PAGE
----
We used descriptive statistics such as mean, standard error (SE), confidence intervals (CI) and percentages to summarize the VL. A two-sample Student’s t-test was performed to determine the case occurrence difference between the years 2012–2014. All statistical analyses were performed using the SPSS software, v22 (SPSS Inc., Chicago, IL, USA).

Results

Descriptive analysis of VL cases at the meso-scale level

There were 2719 cases (average 906 cases/year) reported during 2012–2014, of which 2355 (86.6%) cases were reported from the pre-endemic villages and 362 (13.3%) from the newly-endemic villages. Table 1 shows the annual VL cases and incidences by newly- and pre- endemic villages. The CIR in the pre-endemic villages was higher (t(616) = 2.06, P = 0.039) than the newly-endemic villages, in all the 3 years.
Table 1

Descriptive statistics of VL cases and CIR (per 1000 population) computed for the newly-endemic and pre-endemic villages of Vaishali District (Bihar) during 2012–2014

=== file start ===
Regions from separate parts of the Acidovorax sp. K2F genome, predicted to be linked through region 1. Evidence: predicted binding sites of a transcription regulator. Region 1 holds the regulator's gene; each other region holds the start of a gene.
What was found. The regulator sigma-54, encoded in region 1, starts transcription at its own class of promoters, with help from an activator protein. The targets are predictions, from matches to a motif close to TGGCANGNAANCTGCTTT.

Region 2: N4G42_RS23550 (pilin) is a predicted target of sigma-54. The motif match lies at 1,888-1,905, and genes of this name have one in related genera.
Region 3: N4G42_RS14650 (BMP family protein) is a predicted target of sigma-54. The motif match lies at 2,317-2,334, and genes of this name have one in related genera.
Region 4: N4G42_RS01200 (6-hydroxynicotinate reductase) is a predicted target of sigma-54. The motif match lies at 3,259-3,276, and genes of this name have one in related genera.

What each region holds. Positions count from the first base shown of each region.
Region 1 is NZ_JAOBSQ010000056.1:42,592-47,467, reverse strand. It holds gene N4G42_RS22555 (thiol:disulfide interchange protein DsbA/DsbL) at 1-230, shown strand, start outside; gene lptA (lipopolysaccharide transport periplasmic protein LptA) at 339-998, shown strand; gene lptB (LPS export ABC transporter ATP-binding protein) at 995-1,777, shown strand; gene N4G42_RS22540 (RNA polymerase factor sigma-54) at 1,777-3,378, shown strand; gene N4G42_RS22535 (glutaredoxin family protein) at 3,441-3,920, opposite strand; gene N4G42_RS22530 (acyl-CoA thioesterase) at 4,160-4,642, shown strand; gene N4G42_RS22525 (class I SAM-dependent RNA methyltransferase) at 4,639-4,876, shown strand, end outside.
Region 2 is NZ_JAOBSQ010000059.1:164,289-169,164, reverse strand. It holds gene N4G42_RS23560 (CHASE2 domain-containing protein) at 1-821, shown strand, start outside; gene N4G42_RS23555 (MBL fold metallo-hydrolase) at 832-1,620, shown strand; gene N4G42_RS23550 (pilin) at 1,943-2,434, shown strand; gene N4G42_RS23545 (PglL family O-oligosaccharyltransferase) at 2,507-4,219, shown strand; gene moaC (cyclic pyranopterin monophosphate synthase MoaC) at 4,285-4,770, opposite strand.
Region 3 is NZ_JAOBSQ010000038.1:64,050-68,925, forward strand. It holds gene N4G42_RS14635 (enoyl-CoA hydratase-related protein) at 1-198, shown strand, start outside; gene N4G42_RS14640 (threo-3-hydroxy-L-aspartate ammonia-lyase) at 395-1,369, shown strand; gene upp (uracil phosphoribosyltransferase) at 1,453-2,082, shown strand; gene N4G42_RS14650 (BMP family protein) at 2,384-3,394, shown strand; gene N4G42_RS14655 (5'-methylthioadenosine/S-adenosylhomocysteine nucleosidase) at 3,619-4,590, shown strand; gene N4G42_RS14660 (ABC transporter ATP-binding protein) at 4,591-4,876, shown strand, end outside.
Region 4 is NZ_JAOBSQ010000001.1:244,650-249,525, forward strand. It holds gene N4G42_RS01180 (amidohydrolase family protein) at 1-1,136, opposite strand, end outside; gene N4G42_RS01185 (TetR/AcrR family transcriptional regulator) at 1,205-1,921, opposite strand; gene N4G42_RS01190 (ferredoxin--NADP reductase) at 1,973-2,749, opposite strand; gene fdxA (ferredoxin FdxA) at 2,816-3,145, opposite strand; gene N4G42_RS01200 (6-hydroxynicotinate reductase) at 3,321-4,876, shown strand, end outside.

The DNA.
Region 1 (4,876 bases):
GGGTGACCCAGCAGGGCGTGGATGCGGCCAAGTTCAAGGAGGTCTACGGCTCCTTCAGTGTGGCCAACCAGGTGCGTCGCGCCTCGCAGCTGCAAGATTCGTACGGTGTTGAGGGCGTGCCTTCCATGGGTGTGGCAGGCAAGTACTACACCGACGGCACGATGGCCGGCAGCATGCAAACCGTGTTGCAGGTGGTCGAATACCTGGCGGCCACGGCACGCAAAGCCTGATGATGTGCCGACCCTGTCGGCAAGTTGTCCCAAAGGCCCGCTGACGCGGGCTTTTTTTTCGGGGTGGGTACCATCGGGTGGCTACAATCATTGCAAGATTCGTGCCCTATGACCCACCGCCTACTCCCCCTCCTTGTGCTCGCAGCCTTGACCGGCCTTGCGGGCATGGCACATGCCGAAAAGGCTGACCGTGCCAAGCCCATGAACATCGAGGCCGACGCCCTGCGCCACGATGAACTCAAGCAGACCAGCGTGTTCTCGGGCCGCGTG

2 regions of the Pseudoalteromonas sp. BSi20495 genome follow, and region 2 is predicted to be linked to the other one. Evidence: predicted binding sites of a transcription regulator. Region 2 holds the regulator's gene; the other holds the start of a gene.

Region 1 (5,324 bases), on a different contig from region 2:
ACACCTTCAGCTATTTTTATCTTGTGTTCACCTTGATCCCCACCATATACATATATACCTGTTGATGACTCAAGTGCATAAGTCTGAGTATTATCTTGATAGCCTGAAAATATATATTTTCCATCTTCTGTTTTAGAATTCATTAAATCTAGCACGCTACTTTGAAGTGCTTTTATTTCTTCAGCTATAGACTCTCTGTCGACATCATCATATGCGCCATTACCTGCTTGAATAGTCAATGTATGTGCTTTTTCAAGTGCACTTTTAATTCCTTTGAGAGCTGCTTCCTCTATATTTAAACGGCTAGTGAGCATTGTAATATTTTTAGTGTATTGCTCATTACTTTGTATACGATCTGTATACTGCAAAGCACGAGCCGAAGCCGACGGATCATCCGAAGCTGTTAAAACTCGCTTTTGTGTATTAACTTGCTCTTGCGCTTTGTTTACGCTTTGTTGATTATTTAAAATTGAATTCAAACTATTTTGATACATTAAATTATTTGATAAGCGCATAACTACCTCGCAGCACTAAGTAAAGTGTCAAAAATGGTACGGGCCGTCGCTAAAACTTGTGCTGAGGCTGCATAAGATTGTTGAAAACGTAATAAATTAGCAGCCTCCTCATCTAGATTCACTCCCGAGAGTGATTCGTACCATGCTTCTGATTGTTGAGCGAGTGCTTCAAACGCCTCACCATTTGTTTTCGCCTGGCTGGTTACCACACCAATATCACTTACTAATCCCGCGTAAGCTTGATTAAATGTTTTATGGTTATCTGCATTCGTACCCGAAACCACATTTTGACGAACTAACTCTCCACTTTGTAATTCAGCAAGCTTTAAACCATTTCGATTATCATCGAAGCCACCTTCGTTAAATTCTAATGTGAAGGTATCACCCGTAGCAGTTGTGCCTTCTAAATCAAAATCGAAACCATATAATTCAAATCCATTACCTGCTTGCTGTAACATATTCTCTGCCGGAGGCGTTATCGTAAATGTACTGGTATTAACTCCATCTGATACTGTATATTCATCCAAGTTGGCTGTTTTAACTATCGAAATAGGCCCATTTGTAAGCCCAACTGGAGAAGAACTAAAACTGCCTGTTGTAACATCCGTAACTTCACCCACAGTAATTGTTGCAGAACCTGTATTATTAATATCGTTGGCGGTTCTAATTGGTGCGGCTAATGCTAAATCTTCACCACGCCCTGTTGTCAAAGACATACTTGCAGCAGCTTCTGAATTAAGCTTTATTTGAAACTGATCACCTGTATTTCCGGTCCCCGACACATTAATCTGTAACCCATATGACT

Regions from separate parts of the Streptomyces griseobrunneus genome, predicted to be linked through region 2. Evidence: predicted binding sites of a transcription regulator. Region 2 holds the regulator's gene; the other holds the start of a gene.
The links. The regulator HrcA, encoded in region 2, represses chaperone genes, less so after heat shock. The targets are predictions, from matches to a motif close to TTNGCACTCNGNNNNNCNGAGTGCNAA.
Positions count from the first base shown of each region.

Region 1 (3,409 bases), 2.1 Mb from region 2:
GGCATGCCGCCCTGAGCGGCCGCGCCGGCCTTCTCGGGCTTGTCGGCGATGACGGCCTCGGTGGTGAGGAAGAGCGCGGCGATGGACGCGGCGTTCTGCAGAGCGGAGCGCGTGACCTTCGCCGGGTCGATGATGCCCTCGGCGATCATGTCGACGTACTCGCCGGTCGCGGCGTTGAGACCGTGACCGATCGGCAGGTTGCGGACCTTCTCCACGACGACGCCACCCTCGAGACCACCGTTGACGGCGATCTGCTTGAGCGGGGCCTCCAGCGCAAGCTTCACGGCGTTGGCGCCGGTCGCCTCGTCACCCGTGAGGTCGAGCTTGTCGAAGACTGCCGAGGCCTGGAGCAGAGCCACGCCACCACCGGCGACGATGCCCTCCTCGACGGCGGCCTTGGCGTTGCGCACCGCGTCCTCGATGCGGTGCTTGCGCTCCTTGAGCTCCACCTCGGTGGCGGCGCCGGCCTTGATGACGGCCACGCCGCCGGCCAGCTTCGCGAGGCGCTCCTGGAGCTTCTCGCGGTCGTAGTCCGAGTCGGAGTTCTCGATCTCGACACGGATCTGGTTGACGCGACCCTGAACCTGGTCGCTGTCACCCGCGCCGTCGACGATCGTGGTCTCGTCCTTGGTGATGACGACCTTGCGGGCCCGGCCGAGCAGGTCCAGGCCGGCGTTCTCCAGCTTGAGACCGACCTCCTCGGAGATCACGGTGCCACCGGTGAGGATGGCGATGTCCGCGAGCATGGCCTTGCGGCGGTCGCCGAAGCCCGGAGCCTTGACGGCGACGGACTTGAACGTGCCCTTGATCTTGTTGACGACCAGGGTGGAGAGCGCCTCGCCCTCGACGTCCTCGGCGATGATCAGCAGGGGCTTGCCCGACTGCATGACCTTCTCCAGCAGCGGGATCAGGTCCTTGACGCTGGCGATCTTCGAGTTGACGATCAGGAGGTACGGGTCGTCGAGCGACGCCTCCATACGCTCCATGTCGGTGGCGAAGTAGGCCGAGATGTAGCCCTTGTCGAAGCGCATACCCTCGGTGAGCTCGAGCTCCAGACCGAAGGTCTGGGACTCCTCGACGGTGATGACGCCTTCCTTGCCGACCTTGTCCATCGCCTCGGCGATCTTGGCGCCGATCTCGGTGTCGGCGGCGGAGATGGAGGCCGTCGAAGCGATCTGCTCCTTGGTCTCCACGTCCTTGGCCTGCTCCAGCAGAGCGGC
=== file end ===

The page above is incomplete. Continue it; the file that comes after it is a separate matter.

Year

Newly-endemic villages

Pre-endemic villages

95% CI of VL cases (mean ± SE)

95% CI of CIR (mean ± SE)

95% CI of VL cases (mean ± SE)

95% CI of CIR (mean ± SE)

2012

1–9 (2.14 ± 0.19)

0.23–16.47 (2.28 ± 0.37)

1–38 (3.71 ± 0.33)

0.11–43.37 (2.44 ± 0.31)

2013

1–4 (1.46 ± 0.10)

0.12–10.42 (1.56 ± 0.26)

1–21 (2.78 ± 0.19)

0.09–32.57 (2.07 ± 0.26)

2014

1–5 (1.61 ± 0.12)

0.20–13.11 (1.19 ± 0.20)

1–14 (2.56 ± 0.18)

0.09–44.23 (1.77 ± 0.29)

Total

1–9 (1.76 ± 0.09)

0.12–16.47 (1.69 ± 0.17)

1–38 (3.06 ± 0.15)

0.09–44.23 (2.12 ± 0.17)

Spatio-temporal analysis of village’s VL endemicity